It’s certain that Comcast will be able to dictate much of its Internet traffic in the future, because there is no neutrality requirement. And it’s also certain Comcast will continue to be one of the few options in broadband that many Americans have. But will Comcast take another, even less savory, step and create a tiered system of usage across its broadband network, effectively renting it to the highest bidders? That could hit a good many businessfolk in the wallet.

It’s possible, but if it did, Comcast would be inviting the masses to retaliate through Congress. Comcast slid out of its noose last time by only the slimmest of technicalities, that the FCC had overstepped its authority. One piece of legislation is all it would take to change that.

Right now, even if Comcast is censoring packets, it’s doing so ostensibly only to prevent piracy. It would be awkward for its customers to ask Congress to make Comcast let them download “Batman Returns” at will. But if Comcast were to begin constructing an expensive tiered system for packet access, cash-strapped constituents would have a stronger case. I would think Comcast might count itself lucky to be where it is, with no more regulatory stripes on its back.

The issue of Comcast’s conflict of interest is another matter entirely, and will likely also be eventually hashed out in Washington. As with so much in our brave new world, nobody yet knows where the limits will be for ISPs. For the time being, I will stick with my high-speed phone line. At least the phone company hasn’t bought a TV network yet.•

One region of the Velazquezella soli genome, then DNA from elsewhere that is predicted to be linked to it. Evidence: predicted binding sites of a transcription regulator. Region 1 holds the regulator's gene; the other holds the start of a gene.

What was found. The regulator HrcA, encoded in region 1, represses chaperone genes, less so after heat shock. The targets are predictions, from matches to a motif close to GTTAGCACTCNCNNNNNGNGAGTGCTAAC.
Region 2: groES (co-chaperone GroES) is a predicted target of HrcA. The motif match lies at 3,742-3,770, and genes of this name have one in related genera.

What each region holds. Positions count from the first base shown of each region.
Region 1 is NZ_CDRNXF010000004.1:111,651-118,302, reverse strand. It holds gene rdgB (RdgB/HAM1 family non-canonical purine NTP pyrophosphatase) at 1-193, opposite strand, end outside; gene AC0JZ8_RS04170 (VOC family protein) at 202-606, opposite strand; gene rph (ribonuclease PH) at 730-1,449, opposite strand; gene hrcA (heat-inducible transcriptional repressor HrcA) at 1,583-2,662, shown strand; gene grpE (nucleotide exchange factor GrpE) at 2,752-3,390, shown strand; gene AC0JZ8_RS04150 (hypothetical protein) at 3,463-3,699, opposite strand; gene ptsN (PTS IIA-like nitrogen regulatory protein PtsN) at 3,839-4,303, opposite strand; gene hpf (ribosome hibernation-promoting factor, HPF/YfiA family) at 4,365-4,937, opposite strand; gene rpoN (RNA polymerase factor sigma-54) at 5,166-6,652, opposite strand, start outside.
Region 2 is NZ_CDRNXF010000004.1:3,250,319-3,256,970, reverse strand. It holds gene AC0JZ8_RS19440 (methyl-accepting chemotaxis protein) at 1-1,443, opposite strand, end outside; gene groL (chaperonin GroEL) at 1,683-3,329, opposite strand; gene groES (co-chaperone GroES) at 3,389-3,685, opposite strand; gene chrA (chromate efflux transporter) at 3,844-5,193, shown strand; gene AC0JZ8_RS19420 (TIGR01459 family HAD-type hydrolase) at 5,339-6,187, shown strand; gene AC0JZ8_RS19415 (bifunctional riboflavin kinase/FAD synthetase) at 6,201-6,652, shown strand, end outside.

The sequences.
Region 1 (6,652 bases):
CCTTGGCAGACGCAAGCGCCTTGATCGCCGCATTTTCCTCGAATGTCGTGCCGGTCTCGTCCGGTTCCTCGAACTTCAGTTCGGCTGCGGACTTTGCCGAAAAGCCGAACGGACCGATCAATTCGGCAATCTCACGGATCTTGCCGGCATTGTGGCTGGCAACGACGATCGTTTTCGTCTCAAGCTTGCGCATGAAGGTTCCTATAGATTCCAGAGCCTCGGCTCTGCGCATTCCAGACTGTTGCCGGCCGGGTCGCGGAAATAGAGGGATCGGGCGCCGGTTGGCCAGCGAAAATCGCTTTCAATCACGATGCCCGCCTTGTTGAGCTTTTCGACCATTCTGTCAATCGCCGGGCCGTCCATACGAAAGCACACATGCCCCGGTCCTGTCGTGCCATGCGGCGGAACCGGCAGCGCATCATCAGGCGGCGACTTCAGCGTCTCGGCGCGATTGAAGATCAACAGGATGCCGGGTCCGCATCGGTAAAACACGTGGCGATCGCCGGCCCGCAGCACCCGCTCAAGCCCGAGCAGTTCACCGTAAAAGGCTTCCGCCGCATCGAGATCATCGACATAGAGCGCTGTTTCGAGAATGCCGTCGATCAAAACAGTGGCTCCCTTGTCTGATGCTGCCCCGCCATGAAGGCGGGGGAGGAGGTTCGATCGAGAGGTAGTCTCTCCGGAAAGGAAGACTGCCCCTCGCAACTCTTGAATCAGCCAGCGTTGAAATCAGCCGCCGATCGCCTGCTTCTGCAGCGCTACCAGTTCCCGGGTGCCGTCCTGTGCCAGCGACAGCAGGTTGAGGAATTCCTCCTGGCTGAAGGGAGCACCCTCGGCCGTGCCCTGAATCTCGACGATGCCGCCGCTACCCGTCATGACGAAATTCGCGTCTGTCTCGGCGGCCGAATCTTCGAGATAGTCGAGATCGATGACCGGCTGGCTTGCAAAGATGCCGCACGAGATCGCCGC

__________

Altom is an independent local technology consultant. His column appears every other week. He can be reached at taltom@ibj.com.

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  • Who watches the watchers
    Any all-encompassing approach to regulation based on an abstraction like "neutrality" will lead to no good.

    The message is highly muddled anyway. The problem with the way neutrality is being demagogued is that it is being sold to some audiences as a way for the "good guys" in government to control "bad speech" and "bad people" while other audiences get the populist song and dance about corporate greed, blah, blah, blah. If any of this opens the door for regulation of the content of speech, then I will be happy to take my chances with leaving the private sector in charge. Every. Single. Time.

    And another thing: Demonizing behavior by attributing it to the pursuit of "mere profit" always has struck me as weak and perhaps based in part on latent envy. Far better for the person minding the chokepoint to do so for mere profit rather than to use control of a chokepoint to accumulate political power, and the right to open that choke point only to political favorites.
  • awesome
    Great description of the issue without being biased in either direction. Good work!
  • where to begin
    Do not read this article, it will only succeed in making you dumb. Net neutrality is the way for government to finally get its hands in the most free medium we the people have ever owned and big businesses is helping them get there in return for locking in today's leaders and thwart any attempt by an upstart to topple them. Don't believe, then explain why Google, E-Bay and Amazon - the world's largest ad agency, flea market and catalog are paying millions to lobby for its passage.